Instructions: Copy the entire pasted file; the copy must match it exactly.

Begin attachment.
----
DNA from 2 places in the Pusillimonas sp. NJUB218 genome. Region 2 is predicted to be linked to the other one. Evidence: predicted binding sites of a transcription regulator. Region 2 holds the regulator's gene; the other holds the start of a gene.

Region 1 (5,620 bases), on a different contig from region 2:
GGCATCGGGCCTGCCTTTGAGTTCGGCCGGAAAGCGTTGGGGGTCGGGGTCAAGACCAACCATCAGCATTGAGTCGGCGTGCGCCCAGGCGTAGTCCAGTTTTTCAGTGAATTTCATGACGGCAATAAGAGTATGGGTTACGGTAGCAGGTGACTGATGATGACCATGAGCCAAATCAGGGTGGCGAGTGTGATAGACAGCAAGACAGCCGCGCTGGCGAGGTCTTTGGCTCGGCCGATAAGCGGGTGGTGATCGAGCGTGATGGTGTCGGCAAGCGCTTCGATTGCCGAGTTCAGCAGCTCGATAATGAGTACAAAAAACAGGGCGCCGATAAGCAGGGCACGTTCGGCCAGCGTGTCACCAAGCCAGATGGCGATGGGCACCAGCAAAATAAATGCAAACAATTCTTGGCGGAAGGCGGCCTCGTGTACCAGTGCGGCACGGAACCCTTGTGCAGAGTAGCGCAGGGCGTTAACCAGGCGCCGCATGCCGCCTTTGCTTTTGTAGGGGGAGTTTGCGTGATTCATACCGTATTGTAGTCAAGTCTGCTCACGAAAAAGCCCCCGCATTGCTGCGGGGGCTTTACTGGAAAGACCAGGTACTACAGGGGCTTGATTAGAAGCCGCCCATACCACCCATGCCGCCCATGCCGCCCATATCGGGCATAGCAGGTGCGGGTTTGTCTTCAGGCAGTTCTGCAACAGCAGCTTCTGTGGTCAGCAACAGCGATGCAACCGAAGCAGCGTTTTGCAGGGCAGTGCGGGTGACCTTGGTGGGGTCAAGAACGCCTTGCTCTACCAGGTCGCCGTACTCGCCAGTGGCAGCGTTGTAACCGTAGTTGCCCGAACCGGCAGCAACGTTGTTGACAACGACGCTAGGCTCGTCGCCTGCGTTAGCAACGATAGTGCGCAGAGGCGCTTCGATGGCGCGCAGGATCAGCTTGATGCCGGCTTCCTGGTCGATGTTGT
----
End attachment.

DNA from 2 places in the Pusillimonas sp. NJUB218 genome. Region 2 is predicted to be linked to the other one. Evidence: predicted binding sites of a transcription regulator. Region 2 holds the regulator's gene; the other holds the start of a gene.

Region 1 (5,620 bases), on a different contig from region 2:
GGCATCGGGCCTGCCTTTGAGTTCGGCCGGAAAGCGTTGGGGGTCGGGGTCAAGACCAACCATCAGCATTGAGTCGGCGTGCGCCCAGGCGTAGTCCAGTTTTTCAGTGAATTTCATGACGGCAATAAGAGTATGGGTTACGGTAGCAGGTGACTGATGATGACCATGAGCCAAATCAGGGTGGCGAGTGTGATAGACAGCAAGACAGCCGCGCTGGCGAGGTCTTTGGCTCGGCCGATAAGCGGGTGGTGATCGAGCGTGATGGTGTCGGCAAGCGCTTCGATTGCCGAGTTCAGCAGCTCGATAATGAGTACAAAAAACAGGGCGCCGATAAGCAGGGCACGTTCGGCCAGCGTGTCACCAAGCCAGATGGCGATGGGCACCAGCAAAATAAATGCAAACAATTCTTGGCGGAAGGCGGCCTCGTGTACCAGTGCGGCACGGAACCCTTGTGCAGAGTAGCGCAGGGCGTTAACCAGGCGCCGCATGCCGCCTTTGCTTTTGTAGGGGGAGTTTGCGTGATTCATACCGTATTGTAGTCAAGTCTGCTCACGAAAAAGCCCCCGCATTGCTGCGGGGGCTTTACTGGAAAGACCAGGTACTACAGGGGCTTGATTAGAAGCCGCCCATACCACCCATGCCGCCCATGCCGCCCATATCGGGCATAGCAGGTGCGGGTTTGTCTTCAGGCAGTTCTGCAACAGCAGCTTCTGTGGTCAGCAACAGCGATGCAACCGAAGCAGCGTTTTGCAGGGCAGTGCGGGTGACCTTGGTGGGGTCAAGAACGCCTTGCTCTACCAGGTCGCCGTACTCGCCAGTGGCAGCGTTGTAACCGTAGTTGCCCGAACCGGCAGCAACGTTGTTGACAACGACGCTAGGCTCGTCGCCTGCGTTAGCAACGATAGTGCGCAGAGGCGCTTCGATGGCGCGCAGGATCAGCTTGATGCCGGCTTCCTGGTCGATGTTGT